When Sonoma-Cutrer began crafting Pinot Noir in 2002, it was a natural extension from Chardonnay for a winery focused on the winemaking traditions of Burgundy, France. Today, Sonoma-Cutrer produces four distinctive Pinot Noir wines. Sonoma-Cutrer’s separate, artisan Pinot Noir winery takes many special steps to craft its Pinot Noir from early morning hand harvesting and hand sorting to a hand punch-down in open top fermenters. The same care and respect is used to craft Pinot Noir as with Chardonnay.
“Sonoma-Cutrer has always been recognized as a world-class producer of Chardonnay, with the Pinot Noir program being our best kept secret for years,” said Winemaking Director Mick Schroeter. “To receive honors and recognition for our Pinot Noirs from some of the most prestigious and highly competitive competitions in the United States has the entire Sonoma-Cutrer team over the moon with excitement.”
The care for these Pinot Noir wines is evident through the prestigious awards the winery has recently received, including the Sweepstakes Red award for the 2012 Founders Reserve, and Double Gold for the 2012 Vine Hill Pinot Noir at the San Francisco Chronicle Wine Competition. The competition, which received more than 6,300 wine entries, is known as the largest competition of American wines in the world. Of all these wines, only eight Sweepstakes awards are given in the categories of Sparkling, White, Pink, Red, and Dessert/Specialty wines.
“Sonoma-Cutrer’s Founders Reserve Pinot Noir was deemed the best of more than 4,000 red wines entered into the 2015 competition,” said San Francisco Chronicle Wine Competition director Bob Fraser. “Mick Schroeter and his staff should be complimented for their excellence in viticulture and winemaking.”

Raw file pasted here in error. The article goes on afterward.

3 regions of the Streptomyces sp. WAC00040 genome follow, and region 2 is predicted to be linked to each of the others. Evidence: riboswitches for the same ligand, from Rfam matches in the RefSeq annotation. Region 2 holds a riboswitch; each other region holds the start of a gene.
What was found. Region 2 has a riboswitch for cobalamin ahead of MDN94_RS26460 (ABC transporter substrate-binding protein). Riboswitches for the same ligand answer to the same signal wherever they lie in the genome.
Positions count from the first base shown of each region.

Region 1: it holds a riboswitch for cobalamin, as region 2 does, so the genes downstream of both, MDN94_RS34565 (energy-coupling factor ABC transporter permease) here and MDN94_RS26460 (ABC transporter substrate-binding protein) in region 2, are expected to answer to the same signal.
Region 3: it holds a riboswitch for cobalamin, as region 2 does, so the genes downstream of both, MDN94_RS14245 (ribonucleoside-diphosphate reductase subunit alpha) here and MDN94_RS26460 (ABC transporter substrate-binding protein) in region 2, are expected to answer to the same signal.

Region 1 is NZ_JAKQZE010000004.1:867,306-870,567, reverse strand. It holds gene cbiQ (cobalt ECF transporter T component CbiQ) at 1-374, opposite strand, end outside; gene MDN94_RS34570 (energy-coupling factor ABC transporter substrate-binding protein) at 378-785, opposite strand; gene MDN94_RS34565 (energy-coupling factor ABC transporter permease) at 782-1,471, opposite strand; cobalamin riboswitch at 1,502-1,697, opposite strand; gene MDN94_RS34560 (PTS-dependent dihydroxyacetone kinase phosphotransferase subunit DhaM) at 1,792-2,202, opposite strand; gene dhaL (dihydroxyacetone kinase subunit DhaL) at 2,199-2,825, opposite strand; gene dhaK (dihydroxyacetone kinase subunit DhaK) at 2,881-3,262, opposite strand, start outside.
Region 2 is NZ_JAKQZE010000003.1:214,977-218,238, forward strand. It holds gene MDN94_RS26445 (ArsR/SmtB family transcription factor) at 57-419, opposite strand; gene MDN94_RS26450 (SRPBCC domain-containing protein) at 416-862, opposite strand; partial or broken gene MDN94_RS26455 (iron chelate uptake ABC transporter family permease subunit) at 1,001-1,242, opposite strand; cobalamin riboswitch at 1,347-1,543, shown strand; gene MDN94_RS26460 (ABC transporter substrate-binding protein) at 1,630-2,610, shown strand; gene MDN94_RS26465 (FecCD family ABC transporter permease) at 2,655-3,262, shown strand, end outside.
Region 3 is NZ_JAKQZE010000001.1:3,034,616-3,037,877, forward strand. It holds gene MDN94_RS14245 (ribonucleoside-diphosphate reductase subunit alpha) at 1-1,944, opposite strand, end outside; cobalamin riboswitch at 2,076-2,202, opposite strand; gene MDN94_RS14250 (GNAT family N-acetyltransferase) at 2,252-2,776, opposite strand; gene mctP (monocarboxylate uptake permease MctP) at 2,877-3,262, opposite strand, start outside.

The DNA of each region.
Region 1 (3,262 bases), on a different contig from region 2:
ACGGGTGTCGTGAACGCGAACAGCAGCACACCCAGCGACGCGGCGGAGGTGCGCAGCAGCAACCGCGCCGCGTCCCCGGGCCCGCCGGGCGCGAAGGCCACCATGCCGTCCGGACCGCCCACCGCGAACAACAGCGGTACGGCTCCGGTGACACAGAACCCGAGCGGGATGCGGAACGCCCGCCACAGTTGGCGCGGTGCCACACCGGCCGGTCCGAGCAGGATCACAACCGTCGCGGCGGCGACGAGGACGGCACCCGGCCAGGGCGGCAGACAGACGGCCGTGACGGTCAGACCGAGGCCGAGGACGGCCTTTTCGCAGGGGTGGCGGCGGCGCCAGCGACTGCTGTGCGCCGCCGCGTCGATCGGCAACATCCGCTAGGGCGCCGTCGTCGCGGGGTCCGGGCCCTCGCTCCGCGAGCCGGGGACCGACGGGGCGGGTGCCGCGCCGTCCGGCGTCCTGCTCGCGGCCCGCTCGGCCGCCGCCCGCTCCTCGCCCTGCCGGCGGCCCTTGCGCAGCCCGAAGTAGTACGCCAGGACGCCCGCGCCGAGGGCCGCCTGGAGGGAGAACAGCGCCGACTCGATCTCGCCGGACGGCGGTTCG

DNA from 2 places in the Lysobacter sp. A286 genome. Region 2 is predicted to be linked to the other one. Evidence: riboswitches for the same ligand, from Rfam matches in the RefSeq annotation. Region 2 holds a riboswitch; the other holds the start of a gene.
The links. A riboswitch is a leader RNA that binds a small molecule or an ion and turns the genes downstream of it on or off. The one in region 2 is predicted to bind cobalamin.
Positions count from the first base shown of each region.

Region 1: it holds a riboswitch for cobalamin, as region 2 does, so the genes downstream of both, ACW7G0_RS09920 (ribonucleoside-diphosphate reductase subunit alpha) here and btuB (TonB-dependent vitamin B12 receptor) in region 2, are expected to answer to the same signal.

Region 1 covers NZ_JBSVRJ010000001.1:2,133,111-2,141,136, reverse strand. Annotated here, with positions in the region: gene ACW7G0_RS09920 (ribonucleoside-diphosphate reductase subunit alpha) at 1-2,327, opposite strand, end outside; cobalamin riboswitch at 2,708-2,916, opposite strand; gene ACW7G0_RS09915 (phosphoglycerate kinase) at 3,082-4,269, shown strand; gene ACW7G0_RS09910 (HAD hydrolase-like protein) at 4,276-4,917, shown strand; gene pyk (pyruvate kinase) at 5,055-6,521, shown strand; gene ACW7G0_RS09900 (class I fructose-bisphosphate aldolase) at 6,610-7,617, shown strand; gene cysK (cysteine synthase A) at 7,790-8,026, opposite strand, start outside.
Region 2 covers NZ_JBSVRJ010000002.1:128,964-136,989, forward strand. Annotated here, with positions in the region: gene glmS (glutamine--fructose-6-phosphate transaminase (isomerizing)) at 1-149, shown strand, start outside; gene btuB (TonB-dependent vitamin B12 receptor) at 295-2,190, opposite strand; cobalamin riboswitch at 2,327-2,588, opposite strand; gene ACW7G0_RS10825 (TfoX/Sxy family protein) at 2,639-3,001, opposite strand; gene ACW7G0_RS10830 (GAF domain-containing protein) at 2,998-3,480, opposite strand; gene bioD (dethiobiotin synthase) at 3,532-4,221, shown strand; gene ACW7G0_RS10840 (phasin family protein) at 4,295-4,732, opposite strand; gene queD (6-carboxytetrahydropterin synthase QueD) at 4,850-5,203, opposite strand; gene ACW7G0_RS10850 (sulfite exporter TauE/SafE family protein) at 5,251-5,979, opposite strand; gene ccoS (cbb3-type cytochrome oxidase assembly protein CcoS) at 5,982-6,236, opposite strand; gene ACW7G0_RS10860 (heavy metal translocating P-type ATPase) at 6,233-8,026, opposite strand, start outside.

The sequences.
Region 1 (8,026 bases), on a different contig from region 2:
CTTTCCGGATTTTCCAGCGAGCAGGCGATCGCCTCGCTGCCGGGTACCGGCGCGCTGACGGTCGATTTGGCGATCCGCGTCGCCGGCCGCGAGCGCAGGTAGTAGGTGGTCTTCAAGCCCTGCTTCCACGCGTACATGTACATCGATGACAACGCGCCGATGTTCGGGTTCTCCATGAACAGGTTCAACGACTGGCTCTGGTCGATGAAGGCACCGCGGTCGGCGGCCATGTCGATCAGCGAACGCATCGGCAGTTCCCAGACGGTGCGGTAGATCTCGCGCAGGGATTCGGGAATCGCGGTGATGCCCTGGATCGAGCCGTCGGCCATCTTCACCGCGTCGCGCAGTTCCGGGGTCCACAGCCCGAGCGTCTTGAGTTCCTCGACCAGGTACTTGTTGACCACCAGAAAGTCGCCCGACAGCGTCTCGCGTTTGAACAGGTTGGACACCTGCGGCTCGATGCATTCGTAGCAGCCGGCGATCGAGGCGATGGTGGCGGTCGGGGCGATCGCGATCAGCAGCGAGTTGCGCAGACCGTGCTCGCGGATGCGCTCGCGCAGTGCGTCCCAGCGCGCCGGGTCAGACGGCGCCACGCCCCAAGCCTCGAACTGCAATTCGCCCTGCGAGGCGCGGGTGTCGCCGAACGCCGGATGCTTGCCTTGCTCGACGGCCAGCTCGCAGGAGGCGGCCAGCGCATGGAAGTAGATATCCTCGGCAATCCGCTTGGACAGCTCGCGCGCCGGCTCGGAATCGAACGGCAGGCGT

The most highly acclaimed and requested Sonoma-Cutrer Pinot Noir, the Russian River Valley Pinot Noir, recently received the Platinum award and a 95 point rating for the 2013 vintage at the highly esteemed San Diego International Wine Competition.
“Sonoma-Cutrer has long been a benchmark producer of California Chardonnay. Situated in the cool Russian River Valley, it makes Chardonnay that possesses structure and elegance, giving it the ability to improve with age,” said San Diego International Wine Competition director Robert Whitley. “Because of the success of its Chardonnay, the Sonoma-Cutrer Pinot Noir is one of the best-kept secrets in the world of wine.”
All award-winning wines can be purchased at the Sonoma-Cutrer winery as well as through the wine club, Club Cutrer. Additionally, the Russian River Valley Pinot Noir is available nationwide in stores and at restaurants.
Suja Juice Co., which makes cold-pressured juice, has closed a financing round in excess of $20 million dollars. Suja’s newest investors are Evolution Media Partners (Evolution), a joint venture with TPG Growth, Participant Media, and Evolution Media Capital (EMC), the latter of which is a merchant bank formed in 2008 in partnership with Creative Artists Agency (CAA). Additional investors in this newest round of funding also include Leonardo DiCaprio, Jared Leto and Sofia Vergara.
“As someone constantly on the go, I have come to count on Suja not only to help me maintain my health and energy but to provide a great tasting fun alternative,” says Leto. “I am passionate about discovering brands that I not only actually use and enjoy, but also holistically believe in, and Suja is a great exemplifier of this search.”
Suja, which was just named by Forbes as the number two “Most Promising Company” in America, climbing up a spot from its #3 ranking in 2014, is coming off of a great year of top-line growth, brand building and capacity expansion. Suja continues to lead the tremendous growth of the high pressure processed organic juice category and is now seeing the same success in the traditional grocery channel that it saw last year in the natural foods channel. Funds from this investment round will be used to support the expansion of Suja’s manufacturing facility and its capacity as the company anticipates doubling revenues in 2015.
“Since Suja’s launch in May 2012, the brand has been blessed with an authentic and loyal fan following,” says James Brennan, Suja Co-founder. “We are lucky enough that some of these fans happened to be Hollywood’s most respected celebrities and wanted to do more than just enjoy the juice but actually be part of the Suja Juice movement. By bringing in the likes of CAA and this prominent group of individuals, it serves as great brand validation and reinforces that we really have created something special at Suja.”